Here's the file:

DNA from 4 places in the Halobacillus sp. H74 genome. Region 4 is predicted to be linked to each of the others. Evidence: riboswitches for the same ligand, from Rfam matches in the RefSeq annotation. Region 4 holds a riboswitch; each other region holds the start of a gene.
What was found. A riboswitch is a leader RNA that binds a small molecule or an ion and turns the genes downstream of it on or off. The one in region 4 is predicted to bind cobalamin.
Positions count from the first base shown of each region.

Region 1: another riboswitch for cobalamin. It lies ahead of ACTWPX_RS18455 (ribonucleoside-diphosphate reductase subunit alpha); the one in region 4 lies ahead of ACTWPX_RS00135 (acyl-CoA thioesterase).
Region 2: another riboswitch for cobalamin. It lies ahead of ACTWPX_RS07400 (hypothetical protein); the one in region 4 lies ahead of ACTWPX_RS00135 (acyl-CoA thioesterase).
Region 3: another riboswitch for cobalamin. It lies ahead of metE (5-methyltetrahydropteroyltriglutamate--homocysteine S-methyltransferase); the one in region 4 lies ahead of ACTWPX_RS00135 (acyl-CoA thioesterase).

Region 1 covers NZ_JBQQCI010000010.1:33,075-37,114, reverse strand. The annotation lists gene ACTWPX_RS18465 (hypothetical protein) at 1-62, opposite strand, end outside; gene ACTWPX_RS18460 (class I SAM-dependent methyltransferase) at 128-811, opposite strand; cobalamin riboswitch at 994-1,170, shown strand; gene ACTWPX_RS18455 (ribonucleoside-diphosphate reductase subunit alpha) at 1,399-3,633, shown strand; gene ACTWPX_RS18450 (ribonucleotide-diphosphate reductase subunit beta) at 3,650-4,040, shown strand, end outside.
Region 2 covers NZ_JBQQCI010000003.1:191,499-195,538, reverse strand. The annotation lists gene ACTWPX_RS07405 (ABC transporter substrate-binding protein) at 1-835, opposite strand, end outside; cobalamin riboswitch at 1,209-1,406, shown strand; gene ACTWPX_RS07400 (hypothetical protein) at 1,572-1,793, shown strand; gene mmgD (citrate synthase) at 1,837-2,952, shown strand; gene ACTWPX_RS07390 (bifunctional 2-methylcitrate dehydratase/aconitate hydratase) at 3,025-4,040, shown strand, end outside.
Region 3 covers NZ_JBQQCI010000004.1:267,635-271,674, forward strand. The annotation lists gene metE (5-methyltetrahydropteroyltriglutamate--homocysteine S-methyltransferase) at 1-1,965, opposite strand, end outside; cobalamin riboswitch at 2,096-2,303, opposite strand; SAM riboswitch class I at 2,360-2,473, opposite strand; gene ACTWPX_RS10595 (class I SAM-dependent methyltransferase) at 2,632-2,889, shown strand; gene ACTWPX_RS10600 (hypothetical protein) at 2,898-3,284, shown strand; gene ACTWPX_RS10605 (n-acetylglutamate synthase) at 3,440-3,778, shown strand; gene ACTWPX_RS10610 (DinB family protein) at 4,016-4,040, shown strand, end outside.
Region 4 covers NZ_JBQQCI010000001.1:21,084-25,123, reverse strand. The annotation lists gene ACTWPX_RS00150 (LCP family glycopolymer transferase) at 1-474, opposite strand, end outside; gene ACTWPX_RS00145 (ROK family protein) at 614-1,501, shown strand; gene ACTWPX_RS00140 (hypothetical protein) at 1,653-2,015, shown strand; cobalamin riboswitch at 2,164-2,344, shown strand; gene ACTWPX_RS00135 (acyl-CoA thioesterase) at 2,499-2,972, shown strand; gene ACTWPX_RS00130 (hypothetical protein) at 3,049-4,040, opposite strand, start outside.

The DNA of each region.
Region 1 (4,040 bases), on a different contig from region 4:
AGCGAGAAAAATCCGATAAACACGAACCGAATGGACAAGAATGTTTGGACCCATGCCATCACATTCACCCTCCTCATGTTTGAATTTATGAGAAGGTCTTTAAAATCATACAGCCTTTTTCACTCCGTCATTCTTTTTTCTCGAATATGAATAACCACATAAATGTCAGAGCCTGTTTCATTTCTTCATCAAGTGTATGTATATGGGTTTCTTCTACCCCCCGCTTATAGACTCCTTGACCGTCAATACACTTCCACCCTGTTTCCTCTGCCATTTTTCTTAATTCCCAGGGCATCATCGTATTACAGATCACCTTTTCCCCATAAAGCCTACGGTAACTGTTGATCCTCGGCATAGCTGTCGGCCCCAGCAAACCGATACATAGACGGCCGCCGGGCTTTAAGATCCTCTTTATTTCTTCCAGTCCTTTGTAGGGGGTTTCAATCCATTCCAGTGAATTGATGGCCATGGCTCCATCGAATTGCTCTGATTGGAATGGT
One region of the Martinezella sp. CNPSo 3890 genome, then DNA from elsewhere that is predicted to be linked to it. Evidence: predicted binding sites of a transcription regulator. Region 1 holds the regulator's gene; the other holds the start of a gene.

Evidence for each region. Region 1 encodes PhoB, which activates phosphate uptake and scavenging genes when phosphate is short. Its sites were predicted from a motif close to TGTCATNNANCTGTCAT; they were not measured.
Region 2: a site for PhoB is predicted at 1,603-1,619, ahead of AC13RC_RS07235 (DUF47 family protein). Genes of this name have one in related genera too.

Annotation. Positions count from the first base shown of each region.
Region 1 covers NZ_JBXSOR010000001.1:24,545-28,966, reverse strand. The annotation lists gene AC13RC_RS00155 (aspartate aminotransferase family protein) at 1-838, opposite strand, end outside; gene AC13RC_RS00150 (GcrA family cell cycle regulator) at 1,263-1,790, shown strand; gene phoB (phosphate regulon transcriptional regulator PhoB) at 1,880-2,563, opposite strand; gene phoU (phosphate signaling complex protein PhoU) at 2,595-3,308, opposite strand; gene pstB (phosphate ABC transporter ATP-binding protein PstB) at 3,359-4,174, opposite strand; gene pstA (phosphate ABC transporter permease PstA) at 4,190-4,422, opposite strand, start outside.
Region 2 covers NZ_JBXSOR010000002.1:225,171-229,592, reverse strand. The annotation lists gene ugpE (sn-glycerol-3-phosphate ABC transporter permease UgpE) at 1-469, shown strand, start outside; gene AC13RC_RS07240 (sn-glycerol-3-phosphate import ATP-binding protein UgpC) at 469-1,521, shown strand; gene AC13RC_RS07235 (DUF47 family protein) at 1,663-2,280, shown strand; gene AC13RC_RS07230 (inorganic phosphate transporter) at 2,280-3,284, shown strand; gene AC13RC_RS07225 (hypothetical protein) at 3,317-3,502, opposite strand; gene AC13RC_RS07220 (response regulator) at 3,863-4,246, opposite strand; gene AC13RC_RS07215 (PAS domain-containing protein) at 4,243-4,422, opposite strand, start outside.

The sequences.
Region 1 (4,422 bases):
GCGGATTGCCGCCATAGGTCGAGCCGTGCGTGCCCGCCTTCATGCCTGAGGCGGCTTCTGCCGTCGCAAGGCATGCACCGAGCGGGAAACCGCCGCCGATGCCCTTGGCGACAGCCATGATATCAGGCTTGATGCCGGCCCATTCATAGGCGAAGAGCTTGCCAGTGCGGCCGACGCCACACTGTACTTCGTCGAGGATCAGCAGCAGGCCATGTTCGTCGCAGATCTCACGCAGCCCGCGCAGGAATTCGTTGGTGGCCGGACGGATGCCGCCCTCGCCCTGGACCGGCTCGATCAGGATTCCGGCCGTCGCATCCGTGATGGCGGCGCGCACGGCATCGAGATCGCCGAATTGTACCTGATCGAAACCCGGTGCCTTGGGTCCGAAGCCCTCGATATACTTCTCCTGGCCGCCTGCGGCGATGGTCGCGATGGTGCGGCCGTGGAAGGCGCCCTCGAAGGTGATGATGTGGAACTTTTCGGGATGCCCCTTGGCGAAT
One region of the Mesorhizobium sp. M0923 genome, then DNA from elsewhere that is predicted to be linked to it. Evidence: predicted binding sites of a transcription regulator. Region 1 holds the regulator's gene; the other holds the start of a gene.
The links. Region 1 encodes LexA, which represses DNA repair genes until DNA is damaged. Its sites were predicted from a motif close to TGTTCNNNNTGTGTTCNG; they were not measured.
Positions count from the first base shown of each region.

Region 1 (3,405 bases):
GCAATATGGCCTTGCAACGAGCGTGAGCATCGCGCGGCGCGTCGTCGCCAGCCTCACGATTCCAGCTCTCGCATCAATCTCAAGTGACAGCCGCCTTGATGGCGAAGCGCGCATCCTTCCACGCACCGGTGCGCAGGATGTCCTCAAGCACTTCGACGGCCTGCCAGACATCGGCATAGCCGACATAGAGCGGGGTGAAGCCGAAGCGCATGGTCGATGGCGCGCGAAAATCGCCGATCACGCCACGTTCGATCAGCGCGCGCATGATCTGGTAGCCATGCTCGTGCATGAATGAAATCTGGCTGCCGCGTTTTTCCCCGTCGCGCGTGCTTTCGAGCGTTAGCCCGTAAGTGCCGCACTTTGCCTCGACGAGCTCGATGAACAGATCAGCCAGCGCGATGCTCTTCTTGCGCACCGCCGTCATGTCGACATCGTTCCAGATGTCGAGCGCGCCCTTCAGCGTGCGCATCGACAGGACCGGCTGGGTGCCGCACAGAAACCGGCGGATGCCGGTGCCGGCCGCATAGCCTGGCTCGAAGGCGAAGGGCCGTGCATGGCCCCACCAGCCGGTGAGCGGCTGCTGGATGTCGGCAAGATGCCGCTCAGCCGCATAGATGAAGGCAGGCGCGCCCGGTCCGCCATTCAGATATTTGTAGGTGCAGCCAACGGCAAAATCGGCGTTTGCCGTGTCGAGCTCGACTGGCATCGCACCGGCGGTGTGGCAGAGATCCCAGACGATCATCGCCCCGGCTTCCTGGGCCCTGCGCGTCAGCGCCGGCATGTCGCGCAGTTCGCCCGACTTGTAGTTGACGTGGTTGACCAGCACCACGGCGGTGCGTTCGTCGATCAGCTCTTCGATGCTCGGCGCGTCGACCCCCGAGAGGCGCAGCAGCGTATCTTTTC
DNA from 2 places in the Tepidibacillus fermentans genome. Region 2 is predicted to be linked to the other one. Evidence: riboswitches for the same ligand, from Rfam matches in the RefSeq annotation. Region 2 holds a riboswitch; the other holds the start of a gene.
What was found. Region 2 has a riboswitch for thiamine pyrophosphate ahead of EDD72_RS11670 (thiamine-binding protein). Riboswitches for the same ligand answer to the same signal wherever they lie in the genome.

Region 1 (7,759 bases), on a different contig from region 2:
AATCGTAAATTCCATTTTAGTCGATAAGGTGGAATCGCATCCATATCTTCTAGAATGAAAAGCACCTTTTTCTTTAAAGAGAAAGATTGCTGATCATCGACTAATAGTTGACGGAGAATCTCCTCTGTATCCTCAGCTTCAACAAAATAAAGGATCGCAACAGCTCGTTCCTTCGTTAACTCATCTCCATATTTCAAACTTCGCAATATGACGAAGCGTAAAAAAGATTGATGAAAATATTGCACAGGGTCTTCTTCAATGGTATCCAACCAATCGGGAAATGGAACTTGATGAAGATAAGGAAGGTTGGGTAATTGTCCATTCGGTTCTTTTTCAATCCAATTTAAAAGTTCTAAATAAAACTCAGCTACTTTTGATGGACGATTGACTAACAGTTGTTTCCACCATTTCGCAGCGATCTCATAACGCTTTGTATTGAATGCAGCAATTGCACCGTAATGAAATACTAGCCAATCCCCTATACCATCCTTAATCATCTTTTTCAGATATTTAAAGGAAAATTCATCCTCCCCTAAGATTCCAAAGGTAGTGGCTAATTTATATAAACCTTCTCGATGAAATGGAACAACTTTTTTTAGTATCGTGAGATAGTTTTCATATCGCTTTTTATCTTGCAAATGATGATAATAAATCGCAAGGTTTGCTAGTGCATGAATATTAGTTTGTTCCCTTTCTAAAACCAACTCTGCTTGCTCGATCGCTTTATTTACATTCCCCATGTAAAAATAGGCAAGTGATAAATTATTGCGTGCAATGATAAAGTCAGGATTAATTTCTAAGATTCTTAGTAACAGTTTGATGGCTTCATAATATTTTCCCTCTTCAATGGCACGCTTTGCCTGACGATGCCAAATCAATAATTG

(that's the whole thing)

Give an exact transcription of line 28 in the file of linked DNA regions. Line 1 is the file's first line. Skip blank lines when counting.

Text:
DNA from 2 places in the Tepidibacillus fermentans genome. Region 2 is predicted to be linked to the other one. Evidence: riboswitches for the same ligand, from Rfam matches in the RefSeq annotation. Region 2 holds a riboswitch; the other holds the start of a gene.